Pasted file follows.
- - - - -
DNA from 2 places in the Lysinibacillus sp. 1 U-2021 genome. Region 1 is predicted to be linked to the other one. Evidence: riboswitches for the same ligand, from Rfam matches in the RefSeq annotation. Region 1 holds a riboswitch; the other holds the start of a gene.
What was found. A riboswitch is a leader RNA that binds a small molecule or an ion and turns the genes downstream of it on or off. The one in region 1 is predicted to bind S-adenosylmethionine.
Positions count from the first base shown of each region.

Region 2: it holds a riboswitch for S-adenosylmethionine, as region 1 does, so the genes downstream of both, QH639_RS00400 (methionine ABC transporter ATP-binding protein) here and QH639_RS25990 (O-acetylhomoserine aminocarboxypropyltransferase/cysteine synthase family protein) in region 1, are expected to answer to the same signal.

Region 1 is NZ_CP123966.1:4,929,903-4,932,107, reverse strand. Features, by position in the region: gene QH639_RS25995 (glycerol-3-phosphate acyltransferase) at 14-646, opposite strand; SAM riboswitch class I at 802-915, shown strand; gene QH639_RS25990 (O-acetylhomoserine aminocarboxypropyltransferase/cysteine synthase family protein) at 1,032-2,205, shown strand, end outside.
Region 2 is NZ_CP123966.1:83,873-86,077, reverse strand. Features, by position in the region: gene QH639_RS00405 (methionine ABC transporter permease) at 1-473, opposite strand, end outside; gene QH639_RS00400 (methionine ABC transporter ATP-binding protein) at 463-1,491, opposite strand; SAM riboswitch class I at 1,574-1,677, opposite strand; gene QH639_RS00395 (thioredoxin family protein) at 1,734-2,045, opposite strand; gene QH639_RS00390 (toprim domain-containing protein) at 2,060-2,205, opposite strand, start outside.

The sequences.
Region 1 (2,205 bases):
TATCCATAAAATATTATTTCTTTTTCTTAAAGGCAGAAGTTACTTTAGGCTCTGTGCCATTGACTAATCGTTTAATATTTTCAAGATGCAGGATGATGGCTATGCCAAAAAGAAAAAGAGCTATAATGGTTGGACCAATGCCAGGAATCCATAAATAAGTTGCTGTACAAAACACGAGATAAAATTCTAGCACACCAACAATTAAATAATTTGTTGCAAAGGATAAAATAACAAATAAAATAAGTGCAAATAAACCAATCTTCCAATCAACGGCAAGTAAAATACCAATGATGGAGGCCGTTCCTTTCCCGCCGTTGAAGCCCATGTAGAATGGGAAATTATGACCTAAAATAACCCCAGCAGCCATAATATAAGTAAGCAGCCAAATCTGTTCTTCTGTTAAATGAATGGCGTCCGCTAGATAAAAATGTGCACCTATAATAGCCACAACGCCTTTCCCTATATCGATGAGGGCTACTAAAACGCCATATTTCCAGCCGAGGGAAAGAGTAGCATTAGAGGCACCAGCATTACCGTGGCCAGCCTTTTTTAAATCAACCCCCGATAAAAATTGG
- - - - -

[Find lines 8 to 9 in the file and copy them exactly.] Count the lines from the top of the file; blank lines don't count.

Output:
Region 1 (2,205 bases):
TATCCATAAAATATTATTTCTTTTTCTTAAAGGCAGAAGTTACTTTAGGCTCTGTGCCATTGACTAATCGTTTAATATTTTCAAGATGCAGGATGATGGCTATGCCAAAAAGAAAAAGAGCTATAATGGTTGGACCAATGCCAGGAATCCATAAATAAGTTGCTGTACAAAACACGAGATAAAATTCTAGCACACCAACAATTAAATAATTTGTTGCAAAGGATAAAATAACAAATAAAATAAGTGCAAATAAACCAATCTTCCAATCAACGGCAAGTAAAATACCAATGATGGAGGCCGTTCCTTTCCCGCCGTTGAAGCCCATGTAGAATGGGAAATTATGACCTAAAATAACCCCAGCAGCCATAATATAAGTAAGCAGCCAAATCTGTTCTTCTGTTAAATGAATGGCGTCCGCTAGATAAAAATGTGCACCTATAATAGCCACAACGCCTTTCCCTATATCGATGAGGGCTACTAAAACGCCATATTTCCAGCCGAGGGAAAGAGTAGCATTAGAGGCACCAGCATTACCGTGGCCAGCCTTTTTTAAATCAACCCCCGATAAAAATTGG